Climb Spain's Highest Peak and Other Adventures on Tenerife

Spring is a wonderful time to catch flowers in bloom on Mount Teide, Spain’s tallest peak, which rises to 12,198 feet on the island of Tenerife.
Spring is a wonderful time to catch flowers in bloom on Mount Teide, Spain’s tallest peak, which rises to 12,198 feet on the island of Tenerife. Avery Stonich
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Summit fever has swept through the bunks of Altavista Refuge, a modest stone hut perched at 10,700 feet on the volcanic flanks of Mount Teide. Rustling bodies wake me at 4:30 am after a fitful night’s sleep disrupted by squeaky beds, thin air, and anticipation of an alpine start. Adventure trumps beauty sleep. I toss aside the blanket, lace my shoes, grab my pack, and we’re off, hiking the steep trail of sharp black lava rocks that climbs 1,500 feet from the hut to the top of Mount Teide, Spain’s highest peak. The sky is dark as ink, yet lit by a gazillion twinkling stars.

At 12,198 feet, Mount Teide juts up from the Atlantic Ocean on Tenerife in the Canary Islands. Claimed by Spain since 1821, the Canaries are a cluster of seven volcanic islands off the northwest coast of Africa. Tenerife is the largest and tallest, a rugged landscape rimmed by 250 miles of coastline and 70 beaches. It’s a magnet for sun worshippers, a concept that seems foreign from where I stand high on a mountain in the dark with cold wind whipping my face.

The beam of my headlamp leads me to the summit, where I huddle among rocks and wait for the sun to rise. I warm my hands in the steam of fumaroles—volcanic vents that seep hot sulfurous gas, a reminder that Teide is still an active volcano. As dawn’s glow slowly lights up the sky with brushes of blue and pink, the island fans out below, displaying deep gorges and dreamy beaches, desert dunes and cloud forest, vineyards and goat ranches.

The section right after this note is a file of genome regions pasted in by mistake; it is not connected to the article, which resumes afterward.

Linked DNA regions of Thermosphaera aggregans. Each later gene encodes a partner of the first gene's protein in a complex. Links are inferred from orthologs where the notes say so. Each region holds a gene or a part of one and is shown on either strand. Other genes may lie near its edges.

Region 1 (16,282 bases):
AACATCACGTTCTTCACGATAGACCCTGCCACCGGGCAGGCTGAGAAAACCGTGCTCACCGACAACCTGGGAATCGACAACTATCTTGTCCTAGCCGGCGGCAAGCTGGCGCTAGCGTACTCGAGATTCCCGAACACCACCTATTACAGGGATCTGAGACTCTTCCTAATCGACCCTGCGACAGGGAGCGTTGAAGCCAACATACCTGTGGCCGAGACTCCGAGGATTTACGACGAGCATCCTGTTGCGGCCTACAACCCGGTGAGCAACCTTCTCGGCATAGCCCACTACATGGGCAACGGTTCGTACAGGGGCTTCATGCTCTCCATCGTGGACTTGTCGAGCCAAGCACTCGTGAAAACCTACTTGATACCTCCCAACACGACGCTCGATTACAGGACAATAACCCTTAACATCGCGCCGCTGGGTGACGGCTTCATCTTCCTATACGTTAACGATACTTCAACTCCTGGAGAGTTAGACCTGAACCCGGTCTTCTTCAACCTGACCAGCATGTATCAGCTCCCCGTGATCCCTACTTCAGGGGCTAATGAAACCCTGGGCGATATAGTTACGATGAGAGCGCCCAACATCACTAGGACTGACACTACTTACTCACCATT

I came to Tenerife for Mount Teide, but I went home having discovered so much more on this island, whose 785 square miles—nearly half in protected nature areas—is brimming with unique landscapes and the adventures that go with them. Here are eight ways to explore.

1. Climb Mount Teide

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The trail up 12,198-foot Mount Teide ascends through a lunar-like lava landscape. Terry Stonich

Teide's volcanic tip rises straight from sea level to 12,198 feet in the middle of Tenerife. Trails traverse the lunar-like lava fields of Teide National Park, which cradles the mountain and is a UNESCO World Heritage Site. For first dibs on the summit and the chance to bask on the peak in dawn's light, hike to Altavista Refuge to spend the night. Day trippers who want to save the sweat can take a cable car to 650 feet below the peak but need a permit to hike to the top.

2. Kayak in the Shadow of Los Gigantes

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With a backdrop of crystalline waters and colorful cliffs, kayaking along Los Gigantes is a can’t-miss. Terry Stonich

The eastern edge of Tenerife plummets to the sea in Teno Rural Park, where "Acantilados de los Gigantes" (cliffs of the giants) tower some 2,000 feet, their sheer rock faces notched with ledges and alcoves where birds nest. The best way to take it all in is from the seat of a kayak, with stops for snorkeling in the crystalline waters. Outfitter Teno Activo is a solid choice for an operator to lead the way.

3. Go Underground at La Cueva del Viento

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The underground world at Cueva del Viento makes it easy to picture how this lava tube formed 27,000 years ago. Terry Stonich